1,800 ... 25,000 ... These are two significant numbers regarding the war in Iraq. They are the number of US military personnel killed and the minimum number of Iraqi civilian deaths, respectively. Liberal blogs have been mentioning both numbers lately, but for the most part they seem to have continued with a trend that has been present among the mainstream anti-war left since the beginning of the Iraq invasion. While this is obviously an overgeneralization, my impression is that more attention is paid to the number of dead soldiers than the number of dead civilians, even by those opposed to war. To hear some bloggers - especially Atrios and Kos - you'd think that the primary moral objection to the Iraq war is that it has killed too many Americans. Somewhere along the line, it seems that a decision was made to present the anti-war cause as primarily concerned with the war's toll on the men and women in the military. We
are the ones who really support the troops, the anti-war Democrats say, because we want to bring them home. But make no mistake - we do support the troops.
I don't know if I support the troops or not. The phrase is so absurdly vague that it's more or less meaningless. What, exactly, does 'support' for the troops amount to? I certainly don't support their mission. The tendency of liberals seems to be to see them as victims of the Bush administration. But I admit it's hard for me to see them this way. Bush and his associates are, incontrovertibly, war criminals, but Bush, Cheney et al. haven't killed anyone personally. The men on the ground are what make their crimes possible.
I'm thinking about this because I just read an article on this topic by Ron Jacobs in Counterpunch
A report put out last week by the Iraq Body Count project and the Oxford Research Group, stated that the war and occupation have produced almost 25,000 civilian deaths. Of these, 37 percent resulted from the actions of coalition forces, 36 percent from criminal activities, and 9 percent from insurgent action. Now, whether or not the actual numbers are accurate, the proportions tend to stay the same no matter what the source is for civilian casualty numbers. This means that the US military is doing most of the killing in Iraq. If one supports the troops without qualifications that is what they support. In addition, and more fundamentally, they are supporting the policy that put the troops in Iraq and Afghanistan in the first place. This means that they share the underlying assumption that the United States has the right to send its military anywhere in the world it wishes in order to maintain its current position in the world. Underlying that assumption is the assumption that the lives of people in those lands where the US troops are sent are less valuable than US lives and are therefore expendable in the name of US goodness.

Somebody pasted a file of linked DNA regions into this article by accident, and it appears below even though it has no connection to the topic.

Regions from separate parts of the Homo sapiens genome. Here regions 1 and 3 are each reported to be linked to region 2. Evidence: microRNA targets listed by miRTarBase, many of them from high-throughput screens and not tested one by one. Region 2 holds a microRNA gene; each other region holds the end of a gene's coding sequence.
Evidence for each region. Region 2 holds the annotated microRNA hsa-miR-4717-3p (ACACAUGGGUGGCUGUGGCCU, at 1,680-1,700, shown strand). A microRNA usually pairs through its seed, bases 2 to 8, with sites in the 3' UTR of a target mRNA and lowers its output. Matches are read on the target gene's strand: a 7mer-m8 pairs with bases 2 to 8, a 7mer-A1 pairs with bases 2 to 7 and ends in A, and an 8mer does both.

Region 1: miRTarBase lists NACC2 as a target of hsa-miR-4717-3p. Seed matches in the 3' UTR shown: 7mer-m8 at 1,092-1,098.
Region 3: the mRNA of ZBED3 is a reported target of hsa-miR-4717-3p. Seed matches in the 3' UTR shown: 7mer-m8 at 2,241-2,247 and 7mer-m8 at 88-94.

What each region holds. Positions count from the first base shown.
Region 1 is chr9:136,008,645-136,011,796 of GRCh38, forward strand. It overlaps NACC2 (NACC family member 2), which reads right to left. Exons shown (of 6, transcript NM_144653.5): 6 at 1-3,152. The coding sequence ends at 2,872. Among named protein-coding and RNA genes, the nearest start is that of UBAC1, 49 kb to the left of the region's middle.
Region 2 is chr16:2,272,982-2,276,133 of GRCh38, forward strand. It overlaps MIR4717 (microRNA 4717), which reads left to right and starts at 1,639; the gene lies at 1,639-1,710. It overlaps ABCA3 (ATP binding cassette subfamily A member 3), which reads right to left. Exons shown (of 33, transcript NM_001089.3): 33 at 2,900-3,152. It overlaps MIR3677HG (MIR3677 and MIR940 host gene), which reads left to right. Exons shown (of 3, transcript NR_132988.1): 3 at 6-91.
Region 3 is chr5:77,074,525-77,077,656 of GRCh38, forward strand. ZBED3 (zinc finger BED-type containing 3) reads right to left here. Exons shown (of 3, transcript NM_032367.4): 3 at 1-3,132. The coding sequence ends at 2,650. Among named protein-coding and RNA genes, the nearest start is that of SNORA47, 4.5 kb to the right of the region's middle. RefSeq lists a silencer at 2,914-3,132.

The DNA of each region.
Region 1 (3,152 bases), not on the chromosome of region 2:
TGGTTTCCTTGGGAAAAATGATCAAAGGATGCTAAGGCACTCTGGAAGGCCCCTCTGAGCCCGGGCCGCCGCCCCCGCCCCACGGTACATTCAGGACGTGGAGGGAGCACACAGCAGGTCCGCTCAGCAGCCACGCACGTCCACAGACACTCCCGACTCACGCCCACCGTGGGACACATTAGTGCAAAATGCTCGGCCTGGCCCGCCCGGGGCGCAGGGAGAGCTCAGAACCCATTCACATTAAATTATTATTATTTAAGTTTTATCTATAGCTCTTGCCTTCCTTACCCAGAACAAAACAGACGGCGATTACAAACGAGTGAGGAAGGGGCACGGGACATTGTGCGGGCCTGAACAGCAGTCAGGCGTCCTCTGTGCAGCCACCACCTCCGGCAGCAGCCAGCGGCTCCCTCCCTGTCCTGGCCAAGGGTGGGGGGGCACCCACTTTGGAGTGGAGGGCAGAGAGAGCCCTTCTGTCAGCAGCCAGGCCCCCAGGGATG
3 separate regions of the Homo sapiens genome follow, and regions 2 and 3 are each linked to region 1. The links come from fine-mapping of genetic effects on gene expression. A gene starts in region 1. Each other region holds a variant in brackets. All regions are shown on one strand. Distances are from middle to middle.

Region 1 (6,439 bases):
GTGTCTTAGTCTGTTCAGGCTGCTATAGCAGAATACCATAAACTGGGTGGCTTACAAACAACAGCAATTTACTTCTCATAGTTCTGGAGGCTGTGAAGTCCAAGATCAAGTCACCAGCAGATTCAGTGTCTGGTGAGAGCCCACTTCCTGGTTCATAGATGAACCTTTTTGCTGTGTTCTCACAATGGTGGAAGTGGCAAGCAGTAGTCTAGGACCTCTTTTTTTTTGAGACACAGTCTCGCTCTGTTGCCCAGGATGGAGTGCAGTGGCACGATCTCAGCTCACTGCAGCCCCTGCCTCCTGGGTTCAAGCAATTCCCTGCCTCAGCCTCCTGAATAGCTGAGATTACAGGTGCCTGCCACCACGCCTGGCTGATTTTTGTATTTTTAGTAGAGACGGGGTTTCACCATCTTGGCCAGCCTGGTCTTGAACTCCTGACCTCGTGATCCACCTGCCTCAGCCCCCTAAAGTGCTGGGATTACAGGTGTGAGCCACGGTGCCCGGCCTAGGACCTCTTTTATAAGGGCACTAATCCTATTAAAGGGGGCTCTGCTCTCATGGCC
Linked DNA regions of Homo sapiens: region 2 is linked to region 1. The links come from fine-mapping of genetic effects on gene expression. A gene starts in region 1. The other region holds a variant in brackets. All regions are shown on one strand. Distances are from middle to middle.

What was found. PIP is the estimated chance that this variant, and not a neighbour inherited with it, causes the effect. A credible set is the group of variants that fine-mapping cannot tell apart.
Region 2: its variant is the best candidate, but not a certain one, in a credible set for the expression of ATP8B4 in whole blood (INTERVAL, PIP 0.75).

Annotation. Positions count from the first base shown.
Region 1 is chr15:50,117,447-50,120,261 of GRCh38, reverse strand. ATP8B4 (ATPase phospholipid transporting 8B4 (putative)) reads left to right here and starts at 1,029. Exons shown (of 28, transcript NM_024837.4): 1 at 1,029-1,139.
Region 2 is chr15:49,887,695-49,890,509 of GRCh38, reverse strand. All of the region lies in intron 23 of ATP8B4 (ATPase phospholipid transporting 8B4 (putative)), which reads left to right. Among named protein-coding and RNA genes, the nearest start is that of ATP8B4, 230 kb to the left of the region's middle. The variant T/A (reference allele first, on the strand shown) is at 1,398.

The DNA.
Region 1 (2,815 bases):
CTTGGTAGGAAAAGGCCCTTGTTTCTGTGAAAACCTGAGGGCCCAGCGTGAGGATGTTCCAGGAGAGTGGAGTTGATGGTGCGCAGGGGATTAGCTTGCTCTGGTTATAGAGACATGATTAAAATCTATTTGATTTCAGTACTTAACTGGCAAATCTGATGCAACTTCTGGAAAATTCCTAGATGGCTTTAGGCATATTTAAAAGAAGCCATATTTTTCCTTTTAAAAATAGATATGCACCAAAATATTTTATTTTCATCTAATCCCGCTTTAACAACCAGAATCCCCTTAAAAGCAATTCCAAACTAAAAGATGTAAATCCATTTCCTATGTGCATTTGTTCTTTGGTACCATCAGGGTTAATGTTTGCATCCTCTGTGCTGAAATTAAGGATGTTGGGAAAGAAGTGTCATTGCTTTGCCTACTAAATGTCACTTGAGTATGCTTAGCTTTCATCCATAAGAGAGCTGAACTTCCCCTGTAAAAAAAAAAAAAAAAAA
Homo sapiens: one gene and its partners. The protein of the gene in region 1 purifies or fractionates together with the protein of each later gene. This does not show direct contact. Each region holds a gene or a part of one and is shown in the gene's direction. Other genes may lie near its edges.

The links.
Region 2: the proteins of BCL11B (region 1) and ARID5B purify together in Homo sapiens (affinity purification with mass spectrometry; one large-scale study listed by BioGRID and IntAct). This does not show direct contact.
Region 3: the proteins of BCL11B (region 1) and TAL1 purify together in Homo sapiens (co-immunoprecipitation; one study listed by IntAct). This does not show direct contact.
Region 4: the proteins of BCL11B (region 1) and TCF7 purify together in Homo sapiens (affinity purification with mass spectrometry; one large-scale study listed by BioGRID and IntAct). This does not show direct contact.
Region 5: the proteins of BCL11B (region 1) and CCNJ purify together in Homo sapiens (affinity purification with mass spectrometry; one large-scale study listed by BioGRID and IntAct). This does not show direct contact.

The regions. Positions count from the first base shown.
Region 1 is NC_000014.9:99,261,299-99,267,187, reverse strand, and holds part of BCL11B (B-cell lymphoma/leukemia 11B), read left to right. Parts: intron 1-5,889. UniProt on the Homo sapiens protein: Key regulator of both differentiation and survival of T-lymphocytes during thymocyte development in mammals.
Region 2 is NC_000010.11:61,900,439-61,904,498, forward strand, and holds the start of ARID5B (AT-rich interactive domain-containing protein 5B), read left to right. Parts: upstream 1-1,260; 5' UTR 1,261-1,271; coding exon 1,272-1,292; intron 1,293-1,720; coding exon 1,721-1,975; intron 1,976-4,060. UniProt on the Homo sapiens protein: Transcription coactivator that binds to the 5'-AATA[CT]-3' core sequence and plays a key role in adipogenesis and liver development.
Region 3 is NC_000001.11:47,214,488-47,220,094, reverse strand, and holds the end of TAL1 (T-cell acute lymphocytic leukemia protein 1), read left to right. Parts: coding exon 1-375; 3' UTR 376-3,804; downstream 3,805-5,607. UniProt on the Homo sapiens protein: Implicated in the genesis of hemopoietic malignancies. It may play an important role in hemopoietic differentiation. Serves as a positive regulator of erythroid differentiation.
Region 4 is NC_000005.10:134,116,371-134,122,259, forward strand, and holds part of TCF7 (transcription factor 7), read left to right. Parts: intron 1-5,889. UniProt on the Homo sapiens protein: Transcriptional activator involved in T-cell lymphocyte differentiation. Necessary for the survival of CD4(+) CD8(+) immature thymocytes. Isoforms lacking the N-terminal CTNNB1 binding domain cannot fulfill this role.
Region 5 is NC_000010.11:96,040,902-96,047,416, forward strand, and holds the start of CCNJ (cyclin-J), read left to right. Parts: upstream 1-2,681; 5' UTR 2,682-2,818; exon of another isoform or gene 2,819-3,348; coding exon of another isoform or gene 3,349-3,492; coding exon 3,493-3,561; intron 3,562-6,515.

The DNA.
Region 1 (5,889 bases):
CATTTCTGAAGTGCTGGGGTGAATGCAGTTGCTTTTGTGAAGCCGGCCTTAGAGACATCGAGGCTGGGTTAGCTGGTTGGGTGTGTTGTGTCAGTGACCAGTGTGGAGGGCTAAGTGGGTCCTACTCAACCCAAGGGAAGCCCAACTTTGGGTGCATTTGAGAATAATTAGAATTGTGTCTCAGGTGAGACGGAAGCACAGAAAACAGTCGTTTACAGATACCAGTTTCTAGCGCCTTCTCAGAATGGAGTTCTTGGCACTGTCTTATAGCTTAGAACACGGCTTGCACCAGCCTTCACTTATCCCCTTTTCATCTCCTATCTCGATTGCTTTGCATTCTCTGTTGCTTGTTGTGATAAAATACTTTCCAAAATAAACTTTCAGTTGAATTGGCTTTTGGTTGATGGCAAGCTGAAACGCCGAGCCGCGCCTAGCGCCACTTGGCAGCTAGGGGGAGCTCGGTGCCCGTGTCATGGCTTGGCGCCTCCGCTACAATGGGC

With all due respect to the soldiers who have been convinced otherwise, their cause is not noble. What they are doing in Iraq and Afghanistan is no different than what their predecessors did in Vietnam, Korea the Philippines, and the American Indian lands. They are not making the world safe for democracy or even for their fellow Americans. Their mission is not heroic, despite the various acts of individual heroism that occur daily in battle. The most heroic act must be undertaken here at home by those of us who sent them over there. It is time that we demand these men and women come home now. There is no timetable for withdrawal unless we organize people to get into the streets and demand that the troops be withdrawn.
Anything short of hero worship when it comes to the US military is basically a form of secular blasphemy. But the truth is the truth: American soldiers in Iraq simply are not defending anyone except the Bush administration. (And no, they are not the reason I am able to write this, so fuck off.)
The lionization of the military does not help our cause; in fact, it does great damage to it. While there is an obvious (and for most of us, an easily made) distinction between praising the individuals fighting a war and endorsing the war itself, the fact of the matter is that these are often conflated.
Would we not be opposed to the war anymore if American casualties dropped off to zero? Do we really want to present our opposition as a concern for the welfare of the troops, when most of them are where they are voluntarily? It is certainly a tragedy when the lives of these men and women are cut short, but it's important to remember that the primary victims of this war are the people of Iraq. Their victimizers are the war mongers in the White House - but with an assist going to the troops on the ground.